Searching the Forum Sentry Access Log with Regular Expressions


The Access Log in Forum Sentry is very useful for finding transactions quickly and then jumping to the details for that transaction in the System log (by clicking the Session ID link).

The Access log can be searched to find specific transactions. The browser "find" tools (F3 or ctrl-F) are also often used to find transactions by string match.

However, with certain use cases - for example web portal / browser based flows - there may be many transactions for a particular scenario that may not be important when testing or troubleshooting a specific configuration or issue. Yet these log entries fill the screen in the WebAdmin and make it difficult to quickly find the important transactions.

Take for example the loading of a web page through Sentry. There will usually be many transactions for things like JavaScript files, CSS files, and image files. 

In figure 1 below you can see there are 5 transactions when a simple login form page is requested through Sentry and 4 of these are .css files that the browser pulls to render the login.html page.

Figure 1. Access log showing 5 transactions for the loading of a single html page



This article discusses how to use regex with the search field to hide certain Access log entries.


The Access Log

Access logs capture a minimal amount of data for each transaction being processed. The data captured (columns in the log) from left to right are:

  • Time (date and timestamp)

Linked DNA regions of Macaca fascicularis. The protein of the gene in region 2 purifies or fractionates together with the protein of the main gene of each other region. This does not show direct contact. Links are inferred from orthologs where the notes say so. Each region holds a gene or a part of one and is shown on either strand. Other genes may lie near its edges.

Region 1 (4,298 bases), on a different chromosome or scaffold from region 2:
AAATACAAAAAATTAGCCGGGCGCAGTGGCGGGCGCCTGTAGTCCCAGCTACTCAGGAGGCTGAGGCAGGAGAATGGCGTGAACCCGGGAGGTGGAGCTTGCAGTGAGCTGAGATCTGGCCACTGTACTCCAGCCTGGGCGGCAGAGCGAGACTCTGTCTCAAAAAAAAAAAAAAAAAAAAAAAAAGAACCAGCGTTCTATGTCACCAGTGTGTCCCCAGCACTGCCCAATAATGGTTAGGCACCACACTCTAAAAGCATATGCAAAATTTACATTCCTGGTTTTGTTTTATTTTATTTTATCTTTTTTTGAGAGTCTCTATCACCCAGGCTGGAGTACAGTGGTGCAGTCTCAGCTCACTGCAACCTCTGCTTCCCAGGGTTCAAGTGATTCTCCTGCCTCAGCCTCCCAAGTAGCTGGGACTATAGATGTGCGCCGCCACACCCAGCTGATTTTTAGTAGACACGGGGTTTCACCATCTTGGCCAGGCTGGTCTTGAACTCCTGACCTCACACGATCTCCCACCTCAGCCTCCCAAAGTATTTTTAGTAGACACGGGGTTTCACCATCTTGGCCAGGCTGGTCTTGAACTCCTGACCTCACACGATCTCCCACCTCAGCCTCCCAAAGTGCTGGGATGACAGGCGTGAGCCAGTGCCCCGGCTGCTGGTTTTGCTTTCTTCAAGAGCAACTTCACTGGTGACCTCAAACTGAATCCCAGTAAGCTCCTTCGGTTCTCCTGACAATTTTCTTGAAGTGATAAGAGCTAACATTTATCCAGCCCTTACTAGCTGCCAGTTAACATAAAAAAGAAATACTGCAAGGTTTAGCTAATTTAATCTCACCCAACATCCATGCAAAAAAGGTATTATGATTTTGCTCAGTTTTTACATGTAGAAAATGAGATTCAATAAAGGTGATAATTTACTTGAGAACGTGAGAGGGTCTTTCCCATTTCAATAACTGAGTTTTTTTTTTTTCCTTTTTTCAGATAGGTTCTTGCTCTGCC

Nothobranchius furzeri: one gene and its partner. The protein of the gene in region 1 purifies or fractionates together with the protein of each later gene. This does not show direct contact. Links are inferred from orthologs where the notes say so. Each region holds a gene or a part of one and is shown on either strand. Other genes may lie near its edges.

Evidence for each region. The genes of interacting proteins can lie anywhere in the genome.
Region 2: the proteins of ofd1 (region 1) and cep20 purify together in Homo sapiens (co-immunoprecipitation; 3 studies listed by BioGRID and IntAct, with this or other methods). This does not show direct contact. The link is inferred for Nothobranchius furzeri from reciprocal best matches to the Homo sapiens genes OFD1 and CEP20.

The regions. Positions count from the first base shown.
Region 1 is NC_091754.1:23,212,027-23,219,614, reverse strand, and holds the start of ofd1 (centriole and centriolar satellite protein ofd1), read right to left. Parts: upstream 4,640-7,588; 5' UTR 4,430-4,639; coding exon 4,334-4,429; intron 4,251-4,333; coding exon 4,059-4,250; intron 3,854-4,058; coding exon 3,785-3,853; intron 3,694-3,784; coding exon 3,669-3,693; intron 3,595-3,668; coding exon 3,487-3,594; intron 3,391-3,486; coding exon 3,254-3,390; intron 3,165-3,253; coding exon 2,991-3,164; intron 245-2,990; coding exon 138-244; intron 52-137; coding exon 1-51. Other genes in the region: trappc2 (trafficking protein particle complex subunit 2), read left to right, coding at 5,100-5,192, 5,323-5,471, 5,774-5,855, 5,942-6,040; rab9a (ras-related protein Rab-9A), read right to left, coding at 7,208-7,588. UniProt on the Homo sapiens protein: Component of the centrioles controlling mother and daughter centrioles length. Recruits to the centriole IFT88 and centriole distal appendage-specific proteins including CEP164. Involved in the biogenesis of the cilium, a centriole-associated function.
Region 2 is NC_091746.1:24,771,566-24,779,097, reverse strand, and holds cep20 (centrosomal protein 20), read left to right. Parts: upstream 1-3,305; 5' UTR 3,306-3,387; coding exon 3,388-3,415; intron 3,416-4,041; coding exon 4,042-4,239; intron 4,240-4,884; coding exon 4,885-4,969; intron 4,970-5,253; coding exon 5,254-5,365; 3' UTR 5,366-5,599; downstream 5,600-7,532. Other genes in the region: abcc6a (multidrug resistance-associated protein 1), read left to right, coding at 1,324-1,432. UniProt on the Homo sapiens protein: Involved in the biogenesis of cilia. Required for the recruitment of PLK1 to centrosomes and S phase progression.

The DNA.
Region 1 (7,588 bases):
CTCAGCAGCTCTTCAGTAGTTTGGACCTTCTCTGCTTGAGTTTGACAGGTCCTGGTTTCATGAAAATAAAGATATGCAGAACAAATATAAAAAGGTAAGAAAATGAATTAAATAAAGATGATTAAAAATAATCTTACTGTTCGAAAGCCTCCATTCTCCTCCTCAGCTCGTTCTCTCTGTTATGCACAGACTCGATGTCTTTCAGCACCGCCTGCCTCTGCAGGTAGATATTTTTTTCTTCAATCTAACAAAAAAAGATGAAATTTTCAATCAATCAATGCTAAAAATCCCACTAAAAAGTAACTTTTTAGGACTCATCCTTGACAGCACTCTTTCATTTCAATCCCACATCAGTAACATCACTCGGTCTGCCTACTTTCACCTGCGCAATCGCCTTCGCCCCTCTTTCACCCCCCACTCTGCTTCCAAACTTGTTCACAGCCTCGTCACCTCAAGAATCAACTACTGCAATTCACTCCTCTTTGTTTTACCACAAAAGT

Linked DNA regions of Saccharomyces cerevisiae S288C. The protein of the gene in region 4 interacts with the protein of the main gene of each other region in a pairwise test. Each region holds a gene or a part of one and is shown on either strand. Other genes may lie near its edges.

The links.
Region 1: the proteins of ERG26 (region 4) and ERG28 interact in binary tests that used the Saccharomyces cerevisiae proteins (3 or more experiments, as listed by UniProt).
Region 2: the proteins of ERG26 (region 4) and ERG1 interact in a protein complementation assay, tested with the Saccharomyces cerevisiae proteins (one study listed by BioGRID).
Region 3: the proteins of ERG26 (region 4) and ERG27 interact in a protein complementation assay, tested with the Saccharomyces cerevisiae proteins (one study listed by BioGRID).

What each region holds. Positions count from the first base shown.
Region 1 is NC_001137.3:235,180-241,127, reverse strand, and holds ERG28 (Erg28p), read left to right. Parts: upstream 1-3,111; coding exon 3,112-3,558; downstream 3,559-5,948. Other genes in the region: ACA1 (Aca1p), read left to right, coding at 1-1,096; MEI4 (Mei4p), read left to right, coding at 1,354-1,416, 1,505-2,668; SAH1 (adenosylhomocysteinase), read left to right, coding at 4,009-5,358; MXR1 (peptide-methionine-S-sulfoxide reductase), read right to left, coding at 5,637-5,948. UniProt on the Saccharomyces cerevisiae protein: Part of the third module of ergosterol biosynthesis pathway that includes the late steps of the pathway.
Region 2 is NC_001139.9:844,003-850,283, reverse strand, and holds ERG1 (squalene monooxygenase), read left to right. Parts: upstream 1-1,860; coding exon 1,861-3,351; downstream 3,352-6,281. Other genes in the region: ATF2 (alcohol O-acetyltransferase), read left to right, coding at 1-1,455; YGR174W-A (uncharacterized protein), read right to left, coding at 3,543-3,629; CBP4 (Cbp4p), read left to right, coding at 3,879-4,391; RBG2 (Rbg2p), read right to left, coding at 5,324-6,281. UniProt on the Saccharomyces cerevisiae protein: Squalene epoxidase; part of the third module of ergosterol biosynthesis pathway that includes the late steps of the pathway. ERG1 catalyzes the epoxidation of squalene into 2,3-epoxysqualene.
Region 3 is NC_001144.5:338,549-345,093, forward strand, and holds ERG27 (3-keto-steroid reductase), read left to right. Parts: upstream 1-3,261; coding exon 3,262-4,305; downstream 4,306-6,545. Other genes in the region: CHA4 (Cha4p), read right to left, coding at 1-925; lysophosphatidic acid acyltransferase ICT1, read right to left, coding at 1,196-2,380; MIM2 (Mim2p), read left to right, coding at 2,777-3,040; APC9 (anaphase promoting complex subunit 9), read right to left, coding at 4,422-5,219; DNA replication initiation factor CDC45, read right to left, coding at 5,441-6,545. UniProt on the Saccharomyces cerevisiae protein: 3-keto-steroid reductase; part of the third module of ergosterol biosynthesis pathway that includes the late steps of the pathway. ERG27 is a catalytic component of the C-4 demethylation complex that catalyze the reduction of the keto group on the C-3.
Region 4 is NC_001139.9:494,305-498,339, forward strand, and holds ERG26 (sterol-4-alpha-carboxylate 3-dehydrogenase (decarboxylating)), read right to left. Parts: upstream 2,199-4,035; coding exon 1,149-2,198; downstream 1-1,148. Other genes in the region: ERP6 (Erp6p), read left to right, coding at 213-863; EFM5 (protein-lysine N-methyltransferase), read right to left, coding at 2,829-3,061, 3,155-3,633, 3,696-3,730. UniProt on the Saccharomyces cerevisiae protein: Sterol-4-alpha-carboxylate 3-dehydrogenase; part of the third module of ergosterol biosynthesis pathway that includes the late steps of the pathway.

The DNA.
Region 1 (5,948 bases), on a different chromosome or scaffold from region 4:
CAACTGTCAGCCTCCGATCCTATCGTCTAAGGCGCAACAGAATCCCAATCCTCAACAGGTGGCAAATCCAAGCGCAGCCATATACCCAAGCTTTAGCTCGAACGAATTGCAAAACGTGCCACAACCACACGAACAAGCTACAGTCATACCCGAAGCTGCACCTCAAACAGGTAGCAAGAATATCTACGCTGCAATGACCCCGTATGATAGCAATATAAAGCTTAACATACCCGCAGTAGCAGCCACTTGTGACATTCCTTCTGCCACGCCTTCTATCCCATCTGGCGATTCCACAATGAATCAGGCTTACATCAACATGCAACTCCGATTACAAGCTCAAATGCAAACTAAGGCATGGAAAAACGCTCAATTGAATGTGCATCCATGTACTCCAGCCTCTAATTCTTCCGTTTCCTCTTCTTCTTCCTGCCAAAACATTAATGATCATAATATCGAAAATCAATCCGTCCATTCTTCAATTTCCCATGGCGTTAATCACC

• Session ID
  • Client IP
  • TYPE (HTTP Method)
  • HTTP Code
  • URI
  • Length (size of the document)
  • Start Time
  • End Time
  • Total Time (ms)

They hyperlinked Session ID links to the same Session ID for this transaction in the System log.


Searching with Regex to Filter the Transactions Displayed

The Search field accepts normal string values as well as regex - whether you want to find or hide certain transactions.

Figure 2 below shows an Access log after a single login to a web portal.  There are a total of 23 transactions, most are CSS, JS, and image transactions. None of these are important for troubleshooting the authentication and other important transactions in Sentry.

Figure 2: An unfiltered Access log showing an MFA login via Sentry and the subsequent rendering of a landing page - 23 items total


Adding the regex sample included below in the Search field will hide all Access log entries that contain the values:

  • js
  • css
  • jpg
  • woff
  • img


As you can see in Figure 3 below, this regex filters out 18 of the 23 Access log entries, leaving just the 6 important transactions for this use case.

Figure 3. Access log filtered via regex - 6 items total





Article is closed for comments.